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Westport launches LNG tender product for locomotives; Canadian National Railway orders four

Cnlng
Earlier CN testing of LNG using a tank-car (non-Westport)-based tender with two converted test locomotives. Click to enlarge.

Westport Innovations Inc. launched a liquefied natural gas (LNG) locomotive tender product solution with an order for four tenders from Canadian National Railway (CN); CN is currently testing two Electro-Motive Diesel locomotives converted for operation on natural gas. (Earlier post.) The first tender to supply fuel to an adjacent natural-gas powered locomotive will be delivered in the fourth quarter of 2013.

Westport is collaborating with INOXCVA, a leading manufacturer of cryogenic transportation equipment, on these tenders. Westport and INOXCVA have entered into an agreement for cryogenic systems to be able to rapidly meet the near-term demand in the rail industry.

CN implemented its natural gas test program in 2012. Testing with LNG will continue in 2013 and CN will also advance the technology for using it in high horsepower locomotives. BNSF railway will also begin testing a small number of locomotives using liquefied natural gas (LNG) as an alternative fuel later this year.

In a presentation at HHP Summit 2012 (“Natural Gas for High Horsepower Applications”), Normand Pellerin, Assistant Vice President, Environment and Sustainability, Canadian National Railway, noted that the design of a natural gas tender for rail applications has many consideration, including: the volume of tank (range); output power; system mass; cost; controllability, fuel flow and distribution on-board; fuel safety; collision/rupture safety; exhaust fire / explosion; gas / cryo link between loco and tender; contamination of fuel at refuel; gradient effects on fuel flow (fuel slosh); icing up of fuel lines; readiness levels of technology; failure of tender coupling; thermal cycling; fatigue life; vibration (at cold); adequate grounding; static build-up; method of transferring; type, size, location of compressors pumps; location and size of heat exchanger, pressure regulator; cooling components; complexity of systems; time to fill, ( less than 30 minutes ); sizing of the fuel system; gas supply pressure available; and number of nozzles—among others.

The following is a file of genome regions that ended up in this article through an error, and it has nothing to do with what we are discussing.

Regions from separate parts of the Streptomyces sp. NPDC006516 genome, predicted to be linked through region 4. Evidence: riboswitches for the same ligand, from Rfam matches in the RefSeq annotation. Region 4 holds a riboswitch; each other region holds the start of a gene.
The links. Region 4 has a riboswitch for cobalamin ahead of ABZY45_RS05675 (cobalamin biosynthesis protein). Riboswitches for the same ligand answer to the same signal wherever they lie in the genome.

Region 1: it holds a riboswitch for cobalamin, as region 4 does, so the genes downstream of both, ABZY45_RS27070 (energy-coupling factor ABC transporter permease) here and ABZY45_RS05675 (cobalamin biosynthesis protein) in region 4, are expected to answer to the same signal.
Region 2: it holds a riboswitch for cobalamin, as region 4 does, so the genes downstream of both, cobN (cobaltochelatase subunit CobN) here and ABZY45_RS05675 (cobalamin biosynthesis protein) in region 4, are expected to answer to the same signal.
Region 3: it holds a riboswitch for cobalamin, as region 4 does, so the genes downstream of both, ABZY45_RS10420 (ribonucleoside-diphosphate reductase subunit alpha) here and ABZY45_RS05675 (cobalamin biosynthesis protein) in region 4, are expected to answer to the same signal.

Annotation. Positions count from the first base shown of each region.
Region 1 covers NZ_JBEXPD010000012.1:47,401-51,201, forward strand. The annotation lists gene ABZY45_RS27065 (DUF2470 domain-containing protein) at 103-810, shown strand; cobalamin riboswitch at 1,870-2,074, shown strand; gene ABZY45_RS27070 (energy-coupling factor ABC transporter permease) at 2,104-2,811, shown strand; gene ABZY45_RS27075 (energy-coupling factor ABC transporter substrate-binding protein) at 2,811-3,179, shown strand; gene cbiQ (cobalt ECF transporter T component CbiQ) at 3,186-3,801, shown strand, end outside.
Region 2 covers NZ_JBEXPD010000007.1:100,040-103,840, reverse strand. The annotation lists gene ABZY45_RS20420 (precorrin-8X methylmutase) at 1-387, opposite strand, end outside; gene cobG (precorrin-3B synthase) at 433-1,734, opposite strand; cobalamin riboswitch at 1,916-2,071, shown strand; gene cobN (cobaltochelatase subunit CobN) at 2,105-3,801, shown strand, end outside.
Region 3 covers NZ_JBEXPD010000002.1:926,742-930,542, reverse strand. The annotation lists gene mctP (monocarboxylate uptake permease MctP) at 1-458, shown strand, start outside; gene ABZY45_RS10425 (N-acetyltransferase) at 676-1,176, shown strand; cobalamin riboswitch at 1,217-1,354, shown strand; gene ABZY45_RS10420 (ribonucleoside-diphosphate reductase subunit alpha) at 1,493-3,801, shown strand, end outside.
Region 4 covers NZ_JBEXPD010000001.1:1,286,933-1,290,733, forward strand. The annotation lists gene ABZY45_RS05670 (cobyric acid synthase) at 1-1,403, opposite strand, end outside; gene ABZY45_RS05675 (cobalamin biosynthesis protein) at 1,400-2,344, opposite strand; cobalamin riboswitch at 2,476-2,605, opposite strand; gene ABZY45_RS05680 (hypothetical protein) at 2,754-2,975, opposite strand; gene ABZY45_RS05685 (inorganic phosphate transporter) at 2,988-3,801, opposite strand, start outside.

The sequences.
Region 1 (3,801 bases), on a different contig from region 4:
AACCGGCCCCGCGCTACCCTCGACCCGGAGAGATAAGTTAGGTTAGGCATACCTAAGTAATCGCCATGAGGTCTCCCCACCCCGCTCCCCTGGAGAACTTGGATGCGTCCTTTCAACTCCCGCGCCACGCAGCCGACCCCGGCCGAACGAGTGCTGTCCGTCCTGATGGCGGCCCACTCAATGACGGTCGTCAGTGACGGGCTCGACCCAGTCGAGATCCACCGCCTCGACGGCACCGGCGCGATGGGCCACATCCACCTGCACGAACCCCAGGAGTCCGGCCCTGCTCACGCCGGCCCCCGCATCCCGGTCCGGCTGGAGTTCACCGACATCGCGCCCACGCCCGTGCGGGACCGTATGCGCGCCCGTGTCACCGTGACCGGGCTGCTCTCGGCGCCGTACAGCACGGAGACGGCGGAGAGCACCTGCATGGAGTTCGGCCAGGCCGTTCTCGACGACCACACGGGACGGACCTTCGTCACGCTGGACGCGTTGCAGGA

Pellerin noted that a 72-foot LNG tank car-based tender with 25.5 kgal of LNG could support a range of about 2,200 miles (3,540 km), with two locos per tender; a 53-foot intermodal unit-based tender (12.5 kgal) could offer similar range with 1 loco per tender. Westport’s tender will offer more than 10 kgal capacity.

The Westport LNG Tender leverages our substantial expertise in LNG storage, cryogenic systems, and natural gas fuel delivery for mobile applications to create a product that will immediately help railroads to validate the value of LNG in their operations today, with a built-in upgrade pathway to the next-generation locomotives coming over the next few years.

—Nicholas Sonntag, Executive Vice-President at Westport

Putting the LNG on a Westport LNG Tender, rather than simply replacing the diesel fuel tanks on existing locomotives, offers a number of advantages, Westport says:

  • More than 10,000 gallons LNG capacity—provides longer range than a diesel locomotive, reducing the need for LNG refueling infrastructure and refueling stops